How to arrange plants in pots
But, great-looking pots don’t just happen; they are carefully thought-out and designed, just like putting together a favorite outfit. Try to think of dressing your pots as you would dress yourself. The suit you select is your foundation to the outfit, just as the pot is to your design. The blouse, jewelry, scarf, etc. will be chosen to match the suit. The point here is that everything should be linked somehow. They don’t need to be the same, or match specifically, but simply need to coordinate. All too often, people just put in plants that they like without considering how they all work together.
Designing Starts With The Pots
Whether terra cotta, plastic, metal, or concrete, pots are not like a pair of jeans; they really don’t go with everything. Pots are the influencing factor in your design. They set the theme. The color, texture and style of the pot should dictate what goes in it. For that reason I always recommend people take their pots with them to the garden center. Try to pick plants that coordinate with the pot’s design and color. For instance, a finely quaffed dwarf evergreen is not going to look good in a campy, pink animal shaped container, but floppy pansies or petunias would. Pick your pot, and then select one favorite plant. Surround it with others that have a common thread of color that beautifully weaves them together.
Also remember these three elements: thrillers, chillers, and spillers. The ”thriller” is the focal point, the tallest plant. As a general rule of thumb, the thriller should be about two-thirds taller than the container itself. ”Chillers” are plants that fill the space between the base of the pot and the thriller. They are upright and grow shorter than the thriller. ”Spillers” anchor the pot and spill over the edge of the container, softening the look. They fill the foundation of the pot. Select petunias, ivy geraniums, or an airy asparagus fern. Here is a killer combo of plants that do their job grabbing the center stage for attention:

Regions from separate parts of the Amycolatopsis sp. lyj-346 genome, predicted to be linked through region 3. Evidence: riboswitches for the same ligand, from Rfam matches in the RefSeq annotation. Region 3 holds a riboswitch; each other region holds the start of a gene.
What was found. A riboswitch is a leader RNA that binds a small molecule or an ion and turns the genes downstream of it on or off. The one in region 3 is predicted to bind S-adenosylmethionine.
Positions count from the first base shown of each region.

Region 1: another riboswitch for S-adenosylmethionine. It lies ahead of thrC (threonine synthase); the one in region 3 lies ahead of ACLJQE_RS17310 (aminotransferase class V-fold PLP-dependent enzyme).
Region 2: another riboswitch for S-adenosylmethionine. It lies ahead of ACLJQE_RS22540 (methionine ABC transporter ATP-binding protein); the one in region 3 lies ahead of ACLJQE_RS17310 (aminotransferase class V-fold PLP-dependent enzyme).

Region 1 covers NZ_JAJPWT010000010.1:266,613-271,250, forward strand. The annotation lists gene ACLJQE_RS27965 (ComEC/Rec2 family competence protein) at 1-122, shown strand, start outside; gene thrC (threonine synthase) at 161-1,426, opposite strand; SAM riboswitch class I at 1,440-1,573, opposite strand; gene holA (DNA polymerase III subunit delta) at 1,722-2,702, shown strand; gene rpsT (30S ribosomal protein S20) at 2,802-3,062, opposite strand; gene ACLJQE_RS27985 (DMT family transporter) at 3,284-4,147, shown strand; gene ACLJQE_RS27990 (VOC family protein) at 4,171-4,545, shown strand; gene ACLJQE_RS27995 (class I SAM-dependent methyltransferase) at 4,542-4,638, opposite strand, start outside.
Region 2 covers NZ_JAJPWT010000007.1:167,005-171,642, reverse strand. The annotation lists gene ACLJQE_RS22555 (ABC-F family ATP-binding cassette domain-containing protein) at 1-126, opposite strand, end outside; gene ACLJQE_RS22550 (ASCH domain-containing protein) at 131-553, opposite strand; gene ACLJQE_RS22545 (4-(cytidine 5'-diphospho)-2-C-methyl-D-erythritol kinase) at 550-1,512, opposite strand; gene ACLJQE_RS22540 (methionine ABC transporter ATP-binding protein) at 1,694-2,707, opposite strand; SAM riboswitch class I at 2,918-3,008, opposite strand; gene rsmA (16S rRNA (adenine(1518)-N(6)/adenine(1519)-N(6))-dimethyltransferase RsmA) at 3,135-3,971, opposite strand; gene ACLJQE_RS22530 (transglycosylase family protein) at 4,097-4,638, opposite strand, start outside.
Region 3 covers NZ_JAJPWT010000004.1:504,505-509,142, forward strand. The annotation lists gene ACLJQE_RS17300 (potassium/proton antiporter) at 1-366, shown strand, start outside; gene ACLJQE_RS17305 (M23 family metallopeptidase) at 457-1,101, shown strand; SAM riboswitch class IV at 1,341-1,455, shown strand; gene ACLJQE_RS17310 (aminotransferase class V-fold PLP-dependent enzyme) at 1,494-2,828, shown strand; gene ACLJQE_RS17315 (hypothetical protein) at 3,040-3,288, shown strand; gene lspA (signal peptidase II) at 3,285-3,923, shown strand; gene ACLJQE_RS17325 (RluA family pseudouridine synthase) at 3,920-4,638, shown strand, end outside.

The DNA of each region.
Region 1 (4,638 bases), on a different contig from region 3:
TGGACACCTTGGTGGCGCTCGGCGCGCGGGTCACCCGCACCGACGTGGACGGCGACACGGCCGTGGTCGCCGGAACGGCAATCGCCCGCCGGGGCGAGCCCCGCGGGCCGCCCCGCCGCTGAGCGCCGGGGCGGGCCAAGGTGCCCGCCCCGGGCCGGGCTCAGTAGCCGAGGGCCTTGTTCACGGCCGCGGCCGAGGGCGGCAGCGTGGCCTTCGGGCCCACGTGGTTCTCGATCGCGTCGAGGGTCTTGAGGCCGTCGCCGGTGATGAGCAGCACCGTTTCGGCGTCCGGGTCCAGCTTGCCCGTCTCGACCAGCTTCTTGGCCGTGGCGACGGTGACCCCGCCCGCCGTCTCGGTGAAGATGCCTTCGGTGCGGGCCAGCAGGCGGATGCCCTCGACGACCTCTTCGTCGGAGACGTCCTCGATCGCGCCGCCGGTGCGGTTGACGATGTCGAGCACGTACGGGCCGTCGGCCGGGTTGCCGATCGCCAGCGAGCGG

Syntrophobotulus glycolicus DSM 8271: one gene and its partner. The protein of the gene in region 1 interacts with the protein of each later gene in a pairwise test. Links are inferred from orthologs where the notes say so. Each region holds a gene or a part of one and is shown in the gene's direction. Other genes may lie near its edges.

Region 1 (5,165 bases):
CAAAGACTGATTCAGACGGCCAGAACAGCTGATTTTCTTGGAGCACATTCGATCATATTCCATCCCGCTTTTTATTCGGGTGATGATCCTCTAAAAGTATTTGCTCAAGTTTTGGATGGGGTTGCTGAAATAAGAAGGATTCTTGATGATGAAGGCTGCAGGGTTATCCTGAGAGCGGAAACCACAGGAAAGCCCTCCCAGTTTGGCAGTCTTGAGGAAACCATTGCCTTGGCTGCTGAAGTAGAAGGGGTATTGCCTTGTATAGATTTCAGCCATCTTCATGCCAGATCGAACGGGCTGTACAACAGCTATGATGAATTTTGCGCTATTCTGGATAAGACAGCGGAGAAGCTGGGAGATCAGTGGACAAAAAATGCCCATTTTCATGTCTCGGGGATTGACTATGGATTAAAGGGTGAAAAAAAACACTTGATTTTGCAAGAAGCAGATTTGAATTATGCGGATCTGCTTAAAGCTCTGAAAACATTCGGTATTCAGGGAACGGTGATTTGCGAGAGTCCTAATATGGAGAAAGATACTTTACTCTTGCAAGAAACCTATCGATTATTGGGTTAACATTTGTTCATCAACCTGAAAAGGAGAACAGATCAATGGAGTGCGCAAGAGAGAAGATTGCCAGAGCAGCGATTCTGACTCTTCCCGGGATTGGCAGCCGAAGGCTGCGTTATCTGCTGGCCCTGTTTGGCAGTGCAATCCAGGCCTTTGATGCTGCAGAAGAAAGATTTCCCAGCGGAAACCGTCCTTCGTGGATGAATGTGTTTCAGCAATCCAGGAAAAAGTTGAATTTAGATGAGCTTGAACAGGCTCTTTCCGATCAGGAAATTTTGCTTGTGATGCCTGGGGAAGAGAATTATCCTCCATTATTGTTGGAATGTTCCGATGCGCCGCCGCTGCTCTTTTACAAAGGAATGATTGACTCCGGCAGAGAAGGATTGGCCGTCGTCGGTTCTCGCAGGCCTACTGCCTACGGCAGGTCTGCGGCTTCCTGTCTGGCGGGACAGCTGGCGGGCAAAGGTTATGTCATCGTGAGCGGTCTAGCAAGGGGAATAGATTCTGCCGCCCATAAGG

The sun always shines around a happy pot with personality. Start with yellow flowering maple (Abutilion). This ”THRILLER” provides height and is showered with delicate drooping yellow tissue-like buttercup flowers which bloom all season. The ”CHILLER,” ‘Wild Rumpus’ (Juncus Effusus) wired nature will add contrast to the softness of the flowering maple. It adds whimsical flair with the same green color that is woven throughout the combination. Vinca vine becomes a ”SPILLER” as it softens the container and draws the eye down the pot. The creamy, nearly yellow foliage is a reflection of the yellow flowers. Yellow-green Asparagus fern (Sprengeri densiflorus) is another ”CHILLER” that mimics the color and delicate nature of the flowering maple and adds an anchor to the base of the collection.
For added interest, white and green caladium under the canopy of the abutilon adds a sense of calm and style.
LIGHT: Full Sun
Succulents and thyme, together, create an architectural gem, an awesome pairing that works in any climate, but definitely has a southwest, contemporary flair. The soft pastel colors give it a delicate edge. The funky succulents make this pot a conversation piece. All the plants play off one another. A fabulous succulent that is as interesting as it is beautiful is “Iceberg” (sedum reflexum). It adds a contrast in texture and gracefully drips over the side. The variegated, soft, silvery, green thyme blends beautifully with pastel colors in the succulents. Its petite leaves offer balance to the large succulent leaves. “Sweet Caroline” Bronze ipomoea softens the arrangement while its burgundy color contrasts well with the potted arrangement.
TIP: Shop with your Pot!
Bring your pot when selecting flowers. That way you’ll be able to get a sense as to whether the pot and flower combo work together.
Feeding: Remember that pots do not have the ability to spread their roots into the native soil, which means you need to feed them regularly. I like to use Dr. Earth® because it is organic and breaks down slowly. This way, I don’t have to constantly feed my plants every other week.
Note: Rebecca Kolls is a friend of ours at Dr. Earth® and the very talented host of the nationally syndicated show ”Rebecca’s Garden,” and Gardening and Lifestyles editor for ”Good Morning America.” She now publishes her own magazine called ”Seasons by Rebecca” at www.rebeccakolls.com. I encourage all gardeners to visit her website for excellent information.